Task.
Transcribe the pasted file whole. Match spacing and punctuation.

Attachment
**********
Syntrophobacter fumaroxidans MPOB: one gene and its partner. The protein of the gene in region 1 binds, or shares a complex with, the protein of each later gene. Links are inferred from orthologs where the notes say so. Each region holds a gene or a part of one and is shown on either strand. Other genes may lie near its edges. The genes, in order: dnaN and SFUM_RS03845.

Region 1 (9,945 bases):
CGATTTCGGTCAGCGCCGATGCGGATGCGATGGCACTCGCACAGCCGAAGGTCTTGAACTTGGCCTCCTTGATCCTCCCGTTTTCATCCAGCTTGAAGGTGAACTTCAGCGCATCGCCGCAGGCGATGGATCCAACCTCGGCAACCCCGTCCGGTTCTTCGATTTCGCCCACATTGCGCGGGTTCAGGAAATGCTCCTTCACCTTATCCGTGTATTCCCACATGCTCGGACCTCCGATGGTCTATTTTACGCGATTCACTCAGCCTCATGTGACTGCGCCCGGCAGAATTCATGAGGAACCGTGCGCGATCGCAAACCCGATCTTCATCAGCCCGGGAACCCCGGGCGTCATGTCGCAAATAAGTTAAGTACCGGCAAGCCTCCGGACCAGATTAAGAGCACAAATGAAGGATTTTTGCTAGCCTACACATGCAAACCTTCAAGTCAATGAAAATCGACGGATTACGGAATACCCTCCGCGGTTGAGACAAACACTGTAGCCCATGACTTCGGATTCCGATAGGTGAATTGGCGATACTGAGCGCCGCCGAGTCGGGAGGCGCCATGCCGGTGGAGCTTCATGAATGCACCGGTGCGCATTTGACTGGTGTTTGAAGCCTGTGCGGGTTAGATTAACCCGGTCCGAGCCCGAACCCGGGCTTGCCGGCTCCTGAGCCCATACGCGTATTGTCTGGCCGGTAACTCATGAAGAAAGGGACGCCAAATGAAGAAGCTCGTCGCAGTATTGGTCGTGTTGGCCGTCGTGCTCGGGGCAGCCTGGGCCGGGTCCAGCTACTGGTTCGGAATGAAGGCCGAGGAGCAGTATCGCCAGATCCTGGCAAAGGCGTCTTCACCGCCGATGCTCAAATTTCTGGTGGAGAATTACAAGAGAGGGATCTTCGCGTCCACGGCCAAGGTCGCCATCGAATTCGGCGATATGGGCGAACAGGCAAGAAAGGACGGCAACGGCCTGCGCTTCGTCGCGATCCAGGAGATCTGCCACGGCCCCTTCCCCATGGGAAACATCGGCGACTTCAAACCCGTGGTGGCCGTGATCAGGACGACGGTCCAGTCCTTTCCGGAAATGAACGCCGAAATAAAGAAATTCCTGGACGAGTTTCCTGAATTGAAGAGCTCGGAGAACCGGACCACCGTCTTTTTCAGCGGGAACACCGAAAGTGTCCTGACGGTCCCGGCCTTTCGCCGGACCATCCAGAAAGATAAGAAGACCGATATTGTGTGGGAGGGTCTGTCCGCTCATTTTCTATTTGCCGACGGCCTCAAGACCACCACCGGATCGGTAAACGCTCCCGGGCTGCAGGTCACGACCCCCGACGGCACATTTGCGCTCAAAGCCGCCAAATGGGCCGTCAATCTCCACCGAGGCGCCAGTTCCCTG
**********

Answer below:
Syntrophobacter fumaroxidans MPOB: one gene and its partner. The protein of the gene in region 1 binds, or shares a complex with, the protein of each later gene. Links are inferred from orthologs where the notes say so. Each region holds a gene or a part of one and is shown on either strand. Other genes may lie near its edges. The genes, in order: dnaN and SFUM_RS03845.

Region 1 (9,945 bases):
CGATTTCGGTCAGCGCCGATGCGGATGCGATGGCACTCGCACAGCCGAAGGTCTTGAACTTGGCCTCCTTGATCCTCCCGTTTTCATCCAGCTTGAAGGTGAACTTCAGCGCATCGCCGCAGGCGATGGATCCAACCTCGGCAACCCCGTCCGGTTCTTCGATTTCGCCCACATTGCGCGGGTTCAGGAAATGCTCCTTCACCTTATCCGTGTATTCCCACATGCTCGGACCTCCGATGGTCTATTTTACGCGATTCACTCAGCCTCATGTGACTGCGCCCGGCAGAATTCATGAGGAACCGTGCGCGATCGCAAACCCGATCTTCATCAGCCCGGGAACCCCGGGCGTCATGTCGCAAATAAGTTAAGTACCGGCAAGCCTCCGGACCAGATTAAGAGCACAAATGAAGGATTTTTGCTAGCCTACACATGCAAACCTTCAAGTCAATGAAAATCGACGGATTACGGAATACCCTCCGCGGTTGAGACAAACACTGTAGCCCATGACTTCGGATTCCGATAGGTGAATTGGCGATACTGAGCGCCGCCGAGTCGGGAGGCGCCATGCCGGTGGAGCTTCATGAATGCACCGGTGCGCATTTGACTGGTGTTTGAAGCCTGTGCGGGTTAGATTAACCCGGTCCGAGCCCGAACCCGGGCTTGCCGGCTCCTGAGCCCATACGCGTATTGTCTGGCCGGTAACTCATGAAGAAAGGGACGCCAAATGAAGAAGCTCGTCGCAGTATTGGTCGTGTTGGCCGTCGTGCTCGGGGCAGCCTGGGCCGGGTCCAGCTACTGGTTCGGAATGAAGGCCGAGGAGCAGTATCGCCAGATCCTGGCAAAGGCGTCTTCACCGCCGATGCTCAAATTTCTGGTGGAGAATTACAAGAGAGGGATCTTCGCGTCCACGGCCAAGGTCGCCATCGAATTCGGCGATATGGGCGAACAGGCAAGAAAGGACGGCAACGGCCTGCGCTTCGTCGCGATCCAGGAGATCTGCCACGGCCCCTTCCCCATGGGAAACATCGGCGACTTCAAACCCGTGGTGGCCGTGATCAGGACGACGGTCCAGTCCTTTCCGGAAATGAACGCCGAAATAAAGAAATTCCTGGACGAGTTTCCTGAATTGAAGAGCTCGGAGAACCGGACCACCGTCTTTTTCAGCGGGAACACCGAAAGTGTCCTGACGGTCCCGGCCTTTCGCCGGACCATCCAGAAAGATAAGAAGACCGATATTGTGTGGGAGGGTCTGTCCGCTCATTTTCTATTTGCCGACGGCCTCAAGACCACCACCGGATCGGTAAACGCTCCCGGGCTGCAGGTCACGACCCCCGACGGCACATTTGCGCTCAAAGCCGCCAAATGGGCCGTCAATCTCCACCGAGGCGCCAGTTCCCTG